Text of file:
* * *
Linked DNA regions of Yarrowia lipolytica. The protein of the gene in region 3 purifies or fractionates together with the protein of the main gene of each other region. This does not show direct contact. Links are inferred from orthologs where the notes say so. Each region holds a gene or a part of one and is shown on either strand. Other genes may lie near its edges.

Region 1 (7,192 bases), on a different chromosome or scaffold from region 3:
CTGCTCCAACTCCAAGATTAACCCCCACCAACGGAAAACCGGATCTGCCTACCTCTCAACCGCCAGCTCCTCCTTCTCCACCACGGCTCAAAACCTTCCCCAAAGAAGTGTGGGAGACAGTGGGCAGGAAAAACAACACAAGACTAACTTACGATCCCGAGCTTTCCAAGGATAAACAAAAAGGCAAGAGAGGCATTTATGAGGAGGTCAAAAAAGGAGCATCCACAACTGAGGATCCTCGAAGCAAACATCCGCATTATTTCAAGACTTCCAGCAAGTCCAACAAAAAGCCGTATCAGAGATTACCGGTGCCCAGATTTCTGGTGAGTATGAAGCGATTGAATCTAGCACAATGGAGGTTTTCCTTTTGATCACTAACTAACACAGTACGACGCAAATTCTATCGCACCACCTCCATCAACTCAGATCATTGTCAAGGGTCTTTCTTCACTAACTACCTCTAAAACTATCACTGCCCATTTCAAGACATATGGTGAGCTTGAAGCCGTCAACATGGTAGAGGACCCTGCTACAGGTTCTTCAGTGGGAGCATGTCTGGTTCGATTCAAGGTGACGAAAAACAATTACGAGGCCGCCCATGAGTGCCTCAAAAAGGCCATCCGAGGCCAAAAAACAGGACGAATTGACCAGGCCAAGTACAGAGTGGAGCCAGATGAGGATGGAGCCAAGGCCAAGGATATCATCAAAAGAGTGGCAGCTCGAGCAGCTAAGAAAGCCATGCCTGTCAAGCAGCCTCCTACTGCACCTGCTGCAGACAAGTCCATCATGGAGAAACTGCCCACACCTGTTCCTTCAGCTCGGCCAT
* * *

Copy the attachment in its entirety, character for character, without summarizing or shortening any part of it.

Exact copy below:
Linked DNA regions of Yarrowia lipolytica. The protein of the gene in region 3 purifies or fractionates together with the protein of the main gene of each other region. This does not show direct contact. Links are inferred from orthologs where the notes say so. Each region holds a gene or a part of one and is shown on either strand. Other genes may lie near its edges.

Region 1 (7,192 bases), on a different chromosome or scaffold from region 3:
CTGCTCCAACTCCAAGATTAACCCCCACCAACGGAAAACCGGATCTGCCTACCTCTCAACCGCCAGCTCCTCCTTCTCCACCACGGCTCAAAACCTTCCCCAAAGAAGTGTGGGAGACAGTGGGCAGGAAAAACAACACAAGACTAACTTACGATCCCGAGCTTTCCAAGGATAAACAAAAAGGCAAGAGAGGCATTTATGAGGAGGTCAAAAAAGGAGCATCCACAACTGAGGATCCTCGAAGCAAACATCCGCATTATTTCAAGACTTCCAGCAAGTCCAACAAAAAGCCGTATCAGAGATTACCGGTGCCCAGATTTCTGGTGAGTATGAAGCGATTGAATCTAGCACAATGGAGGTTTTCCTTTTGATCACTAACTAACACAGTACGACGCAAATTCTATCGCACCACCTCCATCAACTCAGATCATTGTCAAGGGTCTTTCTTCACTAACTACCTCTAAAACTATCACTGCCCATTTCAAGACATATGGTGAGCTTGAAGCCGTCAACATGGTAGAGGACCCTGCTACAGGTTCTTCAGTGGGAGCATGTCTGGTTCGATTCAAGGTGACGAAAAACAATTACGAGGCCGCCCATGAGTGCCTCAAAAAGGCCATCCGAGGCCAAAAAACAGGACGAATTGACCAGGCCAAGTACAGAGTGGAGCCAGATGAGGATGGAGCCAAGGCCAAGGATATCATCAAAAGAGTGGCAGCTCGAGCAGCTAAGAAAGCCATGCCTGTCAAGCAGCCTCCTACTGCACCTGCTGCAGACAAGTCCATCATGGAGAAACTGCCCACACCTGTTCCTTCAGCTCGGCCAT